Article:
Michigan should adopt a turnaround plan centered on metropolitan regions and advanced manufacturing — assets it already enjoys and can capitalize on, a report suggested Thursday.
The report from the Brookings Institution and Public Sector Consultants noted that metro Detroit already is a leading exporter to the world. The region sends 15% of its overall economic production outside the U.S. compared with 11% for the nation as a whole.
And the state’s metro areas could lead the way. Michigan’s largest metro areas comprise 82% of the state’s population, 81% of its employment base and 85% of the state’s total economic output.
“This state is a metro state,” Bruce Katz, Brookings vice president and director of the Metropolitan Policy Program, told the Free Press editorial board Thursday after speaking earlier to the Detroit Economic Club.
“Michigan had the second-strongest recovery in the nation, largely thanks to the power of its metropolitan areas in innovation, manufacturing and exports.”
The report was done for Business Leaders for Michigan, the state’s corporate leadership roundtable. Combined with BLM’s Michigan Turnaround Plan, the new report lays out a strategy for revitalizing the state’s economy.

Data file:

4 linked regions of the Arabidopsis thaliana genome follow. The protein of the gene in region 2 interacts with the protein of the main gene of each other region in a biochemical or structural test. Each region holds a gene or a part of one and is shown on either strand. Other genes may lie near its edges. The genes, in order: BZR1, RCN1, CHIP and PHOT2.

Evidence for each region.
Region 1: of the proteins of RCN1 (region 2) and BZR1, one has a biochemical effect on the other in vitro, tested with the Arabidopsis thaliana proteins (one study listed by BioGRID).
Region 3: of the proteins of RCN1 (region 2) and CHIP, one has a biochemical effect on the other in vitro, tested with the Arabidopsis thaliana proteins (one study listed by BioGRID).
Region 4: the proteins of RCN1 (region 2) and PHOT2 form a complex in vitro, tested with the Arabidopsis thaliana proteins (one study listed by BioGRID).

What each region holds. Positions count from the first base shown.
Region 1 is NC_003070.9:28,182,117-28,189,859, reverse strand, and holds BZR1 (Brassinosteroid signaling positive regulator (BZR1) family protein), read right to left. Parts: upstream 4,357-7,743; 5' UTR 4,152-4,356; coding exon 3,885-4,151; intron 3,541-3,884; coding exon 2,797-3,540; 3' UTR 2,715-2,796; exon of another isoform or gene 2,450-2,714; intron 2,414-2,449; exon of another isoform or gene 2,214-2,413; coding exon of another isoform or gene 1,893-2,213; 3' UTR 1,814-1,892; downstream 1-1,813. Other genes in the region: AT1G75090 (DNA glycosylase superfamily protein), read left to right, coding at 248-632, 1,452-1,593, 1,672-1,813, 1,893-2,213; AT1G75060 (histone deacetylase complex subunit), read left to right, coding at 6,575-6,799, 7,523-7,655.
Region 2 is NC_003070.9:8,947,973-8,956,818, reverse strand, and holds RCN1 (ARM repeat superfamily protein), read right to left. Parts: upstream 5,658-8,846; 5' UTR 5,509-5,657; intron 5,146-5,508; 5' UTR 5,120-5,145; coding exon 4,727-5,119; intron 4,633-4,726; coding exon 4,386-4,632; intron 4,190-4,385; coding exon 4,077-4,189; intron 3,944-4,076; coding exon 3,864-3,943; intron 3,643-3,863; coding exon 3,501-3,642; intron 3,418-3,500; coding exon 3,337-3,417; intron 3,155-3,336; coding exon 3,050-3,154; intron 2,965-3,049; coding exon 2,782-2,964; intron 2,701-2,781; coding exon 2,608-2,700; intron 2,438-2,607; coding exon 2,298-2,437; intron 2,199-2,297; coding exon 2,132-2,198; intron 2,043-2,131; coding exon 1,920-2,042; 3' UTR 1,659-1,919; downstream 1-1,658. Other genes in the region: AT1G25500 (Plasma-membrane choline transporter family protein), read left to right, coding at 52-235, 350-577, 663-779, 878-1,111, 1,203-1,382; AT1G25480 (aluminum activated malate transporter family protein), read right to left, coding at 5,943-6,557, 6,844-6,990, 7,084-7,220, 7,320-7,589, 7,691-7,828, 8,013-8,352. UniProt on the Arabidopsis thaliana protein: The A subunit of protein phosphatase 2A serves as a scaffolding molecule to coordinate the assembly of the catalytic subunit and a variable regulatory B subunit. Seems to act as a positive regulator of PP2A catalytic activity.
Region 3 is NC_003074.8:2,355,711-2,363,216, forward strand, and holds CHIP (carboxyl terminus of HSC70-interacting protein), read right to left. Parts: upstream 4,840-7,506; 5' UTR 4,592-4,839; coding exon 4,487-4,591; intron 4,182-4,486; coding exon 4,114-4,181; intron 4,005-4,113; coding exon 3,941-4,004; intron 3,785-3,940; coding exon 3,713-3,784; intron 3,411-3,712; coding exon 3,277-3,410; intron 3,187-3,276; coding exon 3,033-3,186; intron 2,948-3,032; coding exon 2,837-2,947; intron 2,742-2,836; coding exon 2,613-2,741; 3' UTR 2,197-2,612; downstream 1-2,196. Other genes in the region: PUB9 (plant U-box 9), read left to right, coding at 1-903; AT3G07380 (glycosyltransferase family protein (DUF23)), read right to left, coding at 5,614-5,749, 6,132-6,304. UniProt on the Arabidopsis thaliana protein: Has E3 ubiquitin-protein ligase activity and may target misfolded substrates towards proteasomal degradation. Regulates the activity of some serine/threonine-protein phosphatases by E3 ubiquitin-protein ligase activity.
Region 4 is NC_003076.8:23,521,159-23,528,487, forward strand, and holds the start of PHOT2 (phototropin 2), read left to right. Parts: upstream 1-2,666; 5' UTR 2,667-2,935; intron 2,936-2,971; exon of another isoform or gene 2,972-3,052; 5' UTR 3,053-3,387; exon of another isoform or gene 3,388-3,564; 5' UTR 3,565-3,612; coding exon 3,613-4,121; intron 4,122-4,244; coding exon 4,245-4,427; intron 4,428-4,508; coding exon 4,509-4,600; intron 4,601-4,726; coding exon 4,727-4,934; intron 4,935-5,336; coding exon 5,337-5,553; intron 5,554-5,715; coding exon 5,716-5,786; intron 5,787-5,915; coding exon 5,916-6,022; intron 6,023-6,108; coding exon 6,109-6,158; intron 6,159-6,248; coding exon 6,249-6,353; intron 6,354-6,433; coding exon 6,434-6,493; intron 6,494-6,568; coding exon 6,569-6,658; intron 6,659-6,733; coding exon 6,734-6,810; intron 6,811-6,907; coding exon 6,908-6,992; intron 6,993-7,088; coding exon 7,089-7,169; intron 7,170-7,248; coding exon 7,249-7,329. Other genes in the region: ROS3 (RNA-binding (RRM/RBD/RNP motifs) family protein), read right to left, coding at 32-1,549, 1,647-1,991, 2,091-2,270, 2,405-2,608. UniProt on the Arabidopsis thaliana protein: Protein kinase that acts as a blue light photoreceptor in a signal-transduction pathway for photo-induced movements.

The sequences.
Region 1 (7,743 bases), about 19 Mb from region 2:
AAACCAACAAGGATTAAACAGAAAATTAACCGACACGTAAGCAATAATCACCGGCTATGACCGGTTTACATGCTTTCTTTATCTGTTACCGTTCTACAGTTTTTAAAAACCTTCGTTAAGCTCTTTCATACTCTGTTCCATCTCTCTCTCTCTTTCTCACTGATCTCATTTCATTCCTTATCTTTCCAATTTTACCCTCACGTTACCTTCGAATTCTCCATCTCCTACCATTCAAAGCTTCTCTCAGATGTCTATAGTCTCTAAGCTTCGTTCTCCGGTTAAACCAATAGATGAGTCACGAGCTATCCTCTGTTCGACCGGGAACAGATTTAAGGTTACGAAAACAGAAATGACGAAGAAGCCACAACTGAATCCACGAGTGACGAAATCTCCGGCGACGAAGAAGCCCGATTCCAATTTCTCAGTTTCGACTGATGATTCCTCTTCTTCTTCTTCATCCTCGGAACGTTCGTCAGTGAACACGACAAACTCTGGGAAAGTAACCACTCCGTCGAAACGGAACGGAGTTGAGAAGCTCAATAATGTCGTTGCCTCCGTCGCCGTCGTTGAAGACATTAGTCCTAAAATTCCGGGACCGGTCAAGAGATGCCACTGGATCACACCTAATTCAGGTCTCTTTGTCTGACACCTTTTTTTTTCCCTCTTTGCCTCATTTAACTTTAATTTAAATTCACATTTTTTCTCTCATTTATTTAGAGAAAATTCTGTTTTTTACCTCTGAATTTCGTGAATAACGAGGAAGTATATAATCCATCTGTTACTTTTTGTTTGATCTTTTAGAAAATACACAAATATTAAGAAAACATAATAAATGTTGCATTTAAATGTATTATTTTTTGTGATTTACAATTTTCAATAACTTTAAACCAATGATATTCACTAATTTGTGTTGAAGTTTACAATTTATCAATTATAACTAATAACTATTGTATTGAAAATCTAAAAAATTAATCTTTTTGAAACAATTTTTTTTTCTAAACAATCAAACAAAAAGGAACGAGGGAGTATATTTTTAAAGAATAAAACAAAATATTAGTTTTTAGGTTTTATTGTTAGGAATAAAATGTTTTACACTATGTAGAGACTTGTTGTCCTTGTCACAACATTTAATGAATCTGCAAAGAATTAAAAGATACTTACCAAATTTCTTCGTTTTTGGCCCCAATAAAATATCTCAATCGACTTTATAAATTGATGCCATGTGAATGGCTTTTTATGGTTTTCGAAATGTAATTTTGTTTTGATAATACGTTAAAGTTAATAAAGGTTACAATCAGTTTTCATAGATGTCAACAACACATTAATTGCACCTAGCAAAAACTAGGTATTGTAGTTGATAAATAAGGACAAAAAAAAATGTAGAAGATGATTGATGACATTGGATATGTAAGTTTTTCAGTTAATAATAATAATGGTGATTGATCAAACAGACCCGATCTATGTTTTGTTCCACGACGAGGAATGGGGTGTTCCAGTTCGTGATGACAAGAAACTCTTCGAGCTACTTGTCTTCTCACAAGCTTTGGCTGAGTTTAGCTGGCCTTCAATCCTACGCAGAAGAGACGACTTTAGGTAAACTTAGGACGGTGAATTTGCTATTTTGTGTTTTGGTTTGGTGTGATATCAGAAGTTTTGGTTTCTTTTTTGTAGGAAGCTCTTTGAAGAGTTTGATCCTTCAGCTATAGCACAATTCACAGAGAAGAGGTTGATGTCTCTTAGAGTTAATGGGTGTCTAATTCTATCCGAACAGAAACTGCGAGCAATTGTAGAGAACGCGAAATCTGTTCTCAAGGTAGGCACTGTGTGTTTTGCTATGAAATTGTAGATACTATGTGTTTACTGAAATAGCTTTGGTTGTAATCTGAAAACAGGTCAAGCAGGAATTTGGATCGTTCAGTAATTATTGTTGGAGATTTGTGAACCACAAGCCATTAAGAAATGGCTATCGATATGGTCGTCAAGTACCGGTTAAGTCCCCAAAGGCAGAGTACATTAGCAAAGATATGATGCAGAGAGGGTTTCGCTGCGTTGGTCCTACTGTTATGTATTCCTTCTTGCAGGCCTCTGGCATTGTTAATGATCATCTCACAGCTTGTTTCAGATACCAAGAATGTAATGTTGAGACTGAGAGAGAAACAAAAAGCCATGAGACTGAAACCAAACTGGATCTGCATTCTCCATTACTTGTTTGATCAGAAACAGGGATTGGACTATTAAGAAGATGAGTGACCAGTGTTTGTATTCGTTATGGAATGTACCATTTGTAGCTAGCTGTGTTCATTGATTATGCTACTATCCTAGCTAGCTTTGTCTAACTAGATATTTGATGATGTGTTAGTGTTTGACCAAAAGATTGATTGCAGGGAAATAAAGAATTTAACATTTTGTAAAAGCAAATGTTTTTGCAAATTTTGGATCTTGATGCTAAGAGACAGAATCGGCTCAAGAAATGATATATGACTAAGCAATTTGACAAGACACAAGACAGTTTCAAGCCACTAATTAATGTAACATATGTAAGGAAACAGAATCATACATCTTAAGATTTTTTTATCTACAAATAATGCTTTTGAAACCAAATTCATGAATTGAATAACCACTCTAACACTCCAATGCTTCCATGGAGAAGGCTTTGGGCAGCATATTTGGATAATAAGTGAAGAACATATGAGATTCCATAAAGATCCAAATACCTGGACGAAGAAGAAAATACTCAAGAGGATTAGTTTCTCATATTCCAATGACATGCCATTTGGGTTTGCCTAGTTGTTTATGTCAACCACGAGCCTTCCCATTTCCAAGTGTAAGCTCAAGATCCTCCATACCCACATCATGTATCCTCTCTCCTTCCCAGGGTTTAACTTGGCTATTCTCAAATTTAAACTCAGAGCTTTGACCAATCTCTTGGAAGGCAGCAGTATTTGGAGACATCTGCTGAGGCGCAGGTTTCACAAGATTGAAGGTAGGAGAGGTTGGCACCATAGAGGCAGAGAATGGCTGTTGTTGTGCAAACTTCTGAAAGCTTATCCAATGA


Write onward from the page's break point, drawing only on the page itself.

“Michigan’s metro regions benchmark competitively to national peers on economic performance and assets,” said Doug Rothwell, BLM president and CEO. “The report outlines steps the state and local communities can take to go from competitive to best in class in economic growth.”
Among the steps recommended: Tighten the link between manufacturing and innovation through research and education as well as selected government support.
The report also calls for improving the skills of Michigan’s workforce and for attracting more highly educated immigrants. And the report stresses the importance of asset-rich urban districts like Detroit’s Midtown area, home to more than 20,000 residents and more than 40,000 workers.
“These are powerhouses,” Katz said, referring to urban innovation centers like Midtown.
Katz and Rothwell emphasized the importance of hanging on to Michigan’s industrial might. “The prerecession economy was an Arizona economy,” Katz said, referring to an economy built on real estate, services and borrowed money. “The post-recession economy could be a Michigan economy.”
John Galagher, Detroit Free Press